I went to the library today to watch a VHS tape of my work for a class. But when I got there, they told me that they don't let people watch their own VHS tapes, only tapes from the library. I asked why and they told me that if people could just bring in their own tapes and watch them they would never stop. Yup. Good thing the librarians are keeping a handle on things because we wouldn't want crazy people like me camping out in the library with their homework. Guess I'm supposed to go buy a TV and VCR.Anyway, no big deal about the tape, I'll find somewhere else to watch it and I had an application I wanted to fax. No fax machine at the library though. I though copiers and fax machines would be par for the course, but not so much. So I decided to get one of the books off my to-read list. But it was checked out. Oh..... Didn't want the whole trip to be a waste so I went downstairs to the fiction section and decided to wander around until I found a book.I know you're not supposed to judge a book by its cover, but I have never heard anything about its spine. And that is exactly what I did. I knew I didn't want anything too long (heavy to take on Muni) so when I saw this tiny red spine with perky black capital letters, I was intrigued.Turns out the book is illustrated which seemed like a sign since the book I had initially wanted was also illustrated. I really didn't like the illustrations as part Auggie Wren. The art itself (by Isol who I cna only imagine must be a well known artist to go by only one name) has a strong graphic quality and pallet that reminds me of the art in The Stinky Cheese Man and Other Stories. But the pictures, especially of the people, seem inspired by the words rather than lifelike. I found myself trying very hard not to look at them until after I finished each page. They were jarring to the very end of the story.But the writing itself was lovely. I really felt as though someone was speaking to me the entire time. The sentences are spare but evocative and the subject is entertaining. Something about the writing reminded me of Capote's stories. Anyway, this is a wonderful book that I read rather quickly and I think deserves a more leisurely read because I think I would get new layers out of it. At 36 pages (half of which are illustrations) it's a perfect read for those of you with busy lives. Let me know what you think of it.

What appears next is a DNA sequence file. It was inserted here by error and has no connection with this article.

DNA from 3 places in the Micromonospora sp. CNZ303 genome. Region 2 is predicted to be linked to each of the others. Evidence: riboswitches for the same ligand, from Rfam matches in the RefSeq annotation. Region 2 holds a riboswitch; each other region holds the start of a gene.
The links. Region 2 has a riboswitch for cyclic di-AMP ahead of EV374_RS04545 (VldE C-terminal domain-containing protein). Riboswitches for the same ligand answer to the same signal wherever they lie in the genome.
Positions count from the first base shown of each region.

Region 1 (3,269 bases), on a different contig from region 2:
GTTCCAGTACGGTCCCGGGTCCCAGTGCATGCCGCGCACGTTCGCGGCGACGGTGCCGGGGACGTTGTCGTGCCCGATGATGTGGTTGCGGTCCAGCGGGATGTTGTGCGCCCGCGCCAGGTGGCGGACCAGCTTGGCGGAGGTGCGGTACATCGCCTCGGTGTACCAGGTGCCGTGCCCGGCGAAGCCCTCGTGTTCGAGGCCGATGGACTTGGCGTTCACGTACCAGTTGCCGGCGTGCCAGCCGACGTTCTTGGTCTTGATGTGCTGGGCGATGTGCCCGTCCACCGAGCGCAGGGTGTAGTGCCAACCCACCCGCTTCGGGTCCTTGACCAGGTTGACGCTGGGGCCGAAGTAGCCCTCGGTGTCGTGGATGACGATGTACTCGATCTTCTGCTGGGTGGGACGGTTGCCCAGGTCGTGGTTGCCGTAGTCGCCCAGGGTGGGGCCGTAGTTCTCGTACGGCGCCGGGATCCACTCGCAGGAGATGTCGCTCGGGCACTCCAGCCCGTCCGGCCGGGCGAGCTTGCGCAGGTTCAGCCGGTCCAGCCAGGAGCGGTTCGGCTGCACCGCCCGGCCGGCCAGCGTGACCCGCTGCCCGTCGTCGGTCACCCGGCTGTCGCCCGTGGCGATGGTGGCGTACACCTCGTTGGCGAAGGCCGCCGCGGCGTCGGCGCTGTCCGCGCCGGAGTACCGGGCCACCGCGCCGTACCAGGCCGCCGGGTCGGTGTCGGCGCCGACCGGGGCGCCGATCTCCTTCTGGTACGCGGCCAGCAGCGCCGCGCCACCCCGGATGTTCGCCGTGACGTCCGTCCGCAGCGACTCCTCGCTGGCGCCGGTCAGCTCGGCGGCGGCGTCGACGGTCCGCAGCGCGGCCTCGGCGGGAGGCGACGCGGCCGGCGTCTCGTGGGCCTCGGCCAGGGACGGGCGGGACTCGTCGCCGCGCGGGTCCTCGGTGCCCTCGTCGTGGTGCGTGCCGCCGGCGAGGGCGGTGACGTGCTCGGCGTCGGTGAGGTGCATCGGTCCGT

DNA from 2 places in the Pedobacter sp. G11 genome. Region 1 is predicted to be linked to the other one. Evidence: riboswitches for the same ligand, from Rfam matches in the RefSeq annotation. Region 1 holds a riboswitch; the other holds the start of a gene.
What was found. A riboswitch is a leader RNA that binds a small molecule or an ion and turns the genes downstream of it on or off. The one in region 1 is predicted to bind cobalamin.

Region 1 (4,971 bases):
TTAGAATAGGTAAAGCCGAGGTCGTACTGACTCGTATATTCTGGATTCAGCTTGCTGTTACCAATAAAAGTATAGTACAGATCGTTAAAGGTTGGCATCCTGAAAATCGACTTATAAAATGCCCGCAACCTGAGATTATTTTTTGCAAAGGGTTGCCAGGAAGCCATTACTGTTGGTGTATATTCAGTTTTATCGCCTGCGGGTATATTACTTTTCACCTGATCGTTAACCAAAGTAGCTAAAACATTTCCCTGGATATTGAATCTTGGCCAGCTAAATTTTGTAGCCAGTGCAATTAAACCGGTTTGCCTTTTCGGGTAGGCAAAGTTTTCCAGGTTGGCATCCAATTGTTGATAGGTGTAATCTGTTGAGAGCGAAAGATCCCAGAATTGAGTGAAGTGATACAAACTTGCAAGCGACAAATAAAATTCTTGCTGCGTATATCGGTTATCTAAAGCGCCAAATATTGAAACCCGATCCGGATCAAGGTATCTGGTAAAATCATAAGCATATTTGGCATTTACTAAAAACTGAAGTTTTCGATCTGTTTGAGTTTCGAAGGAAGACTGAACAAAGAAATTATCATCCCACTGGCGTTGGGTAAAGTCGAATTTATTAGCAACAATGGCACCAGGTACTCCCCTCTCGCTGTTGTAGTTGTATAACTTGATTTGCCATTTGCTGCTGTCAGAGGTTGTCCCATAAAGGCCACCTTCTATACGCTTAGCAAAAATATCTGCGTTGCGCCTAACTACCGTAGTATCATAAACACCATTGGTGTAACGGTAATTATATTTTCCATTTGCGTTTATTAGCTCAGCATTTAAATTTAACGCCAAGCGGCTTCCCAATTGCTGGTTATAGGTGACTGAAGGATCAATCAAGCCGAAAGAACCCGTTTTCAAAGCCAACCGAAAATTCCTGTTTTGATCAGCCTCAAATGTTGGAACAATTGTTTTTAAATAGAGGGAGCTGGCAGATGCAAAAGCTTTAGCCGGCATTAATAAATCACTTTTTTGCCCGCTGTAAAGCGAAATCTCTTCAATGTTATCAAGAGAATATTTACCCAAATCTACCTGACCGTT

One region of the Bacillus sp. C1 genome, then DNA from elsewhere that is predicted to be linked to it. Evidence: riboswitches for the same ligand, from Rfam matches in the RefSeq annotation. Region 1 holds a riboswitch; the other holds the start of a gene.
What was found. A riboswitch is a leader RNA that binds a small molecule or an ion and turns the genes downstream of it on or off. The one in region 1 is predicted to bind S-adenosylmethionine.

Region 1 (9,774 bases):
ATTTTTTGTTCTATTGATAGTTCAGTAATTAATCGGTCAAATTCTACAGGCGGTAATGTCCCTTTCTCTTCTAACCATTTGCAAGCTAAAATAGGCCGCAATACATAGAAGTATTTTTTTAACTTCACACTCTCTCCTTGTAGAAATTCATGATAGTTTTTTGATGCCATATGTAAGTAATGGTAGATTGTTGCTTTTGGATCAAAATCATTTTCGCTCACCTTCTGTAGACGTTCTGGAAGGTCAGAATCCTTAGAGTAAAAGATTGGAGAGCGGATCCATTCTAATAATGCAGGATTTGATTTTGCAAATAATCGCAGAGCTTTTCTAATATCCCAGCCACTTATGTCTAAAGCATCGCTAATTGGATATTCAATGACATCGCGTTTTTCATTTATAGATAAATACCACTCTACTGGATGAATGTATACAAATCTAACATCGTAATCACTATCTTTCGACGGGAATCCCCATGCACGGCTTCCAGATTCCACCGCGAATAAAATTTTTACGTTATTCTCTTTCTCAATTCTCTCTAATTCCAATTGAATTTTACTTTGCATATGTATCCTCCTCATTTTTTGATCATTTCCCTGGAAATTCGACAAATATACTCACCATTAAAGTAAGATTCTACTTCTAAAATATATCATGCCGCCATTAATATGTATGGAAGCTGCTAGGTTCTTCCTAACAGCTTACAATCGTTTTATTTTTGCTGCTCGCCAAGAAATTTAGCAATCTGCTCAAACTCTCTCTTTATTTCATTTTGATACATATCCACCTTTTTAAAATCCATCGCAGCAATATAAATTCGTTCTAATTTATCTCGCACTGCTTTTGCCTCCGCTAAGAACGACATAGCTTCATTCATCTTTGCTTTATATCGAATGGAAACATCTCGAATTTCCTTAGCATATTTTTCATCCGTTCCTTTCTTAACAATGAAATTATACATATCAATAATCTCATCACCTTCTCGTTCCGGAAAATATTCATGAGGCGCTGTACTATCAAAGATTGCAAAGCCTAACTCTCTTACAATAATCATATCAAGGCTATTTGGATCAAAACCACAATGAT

Recuerdo la historia de Auggie Wren como epílogo de la película Cigarros, y recuerdo que fue muy, muy conmovedora. el libro no lo es menos: la navidad de Auggie, la historia de cómo adquirió su afamada cámara es una maravilla.


Certainly a non-traditional Christmas story, very short in presentation, a little bit of a gem as well; no-nonsense in the telling as is Auggie Wren, a colorful character from whom the author received the story with the assurance that "every word is true." Well it might be at that, who knows?


Es un cuento relativamente simple, sin grandes pretenciones, sin demasiados mensajes ocultos para desentrañar, pero que cumple con el cometido de contar una época del año con un matiz diferente.Más detalles de la reseña del libro en mi blog:


Auster es un narrador nato. No hay que esperar figuras complicadas de lenguaje, metaforas, pensamientos profundos, narraciones no liniales, divgaciones filosoficas. Solo historias. Historias faciles de leer, tal vez faciles de imaginar (como no se me ocurren a mi). Esta historia tiene 32 paginas (incluidas las ilustraciones)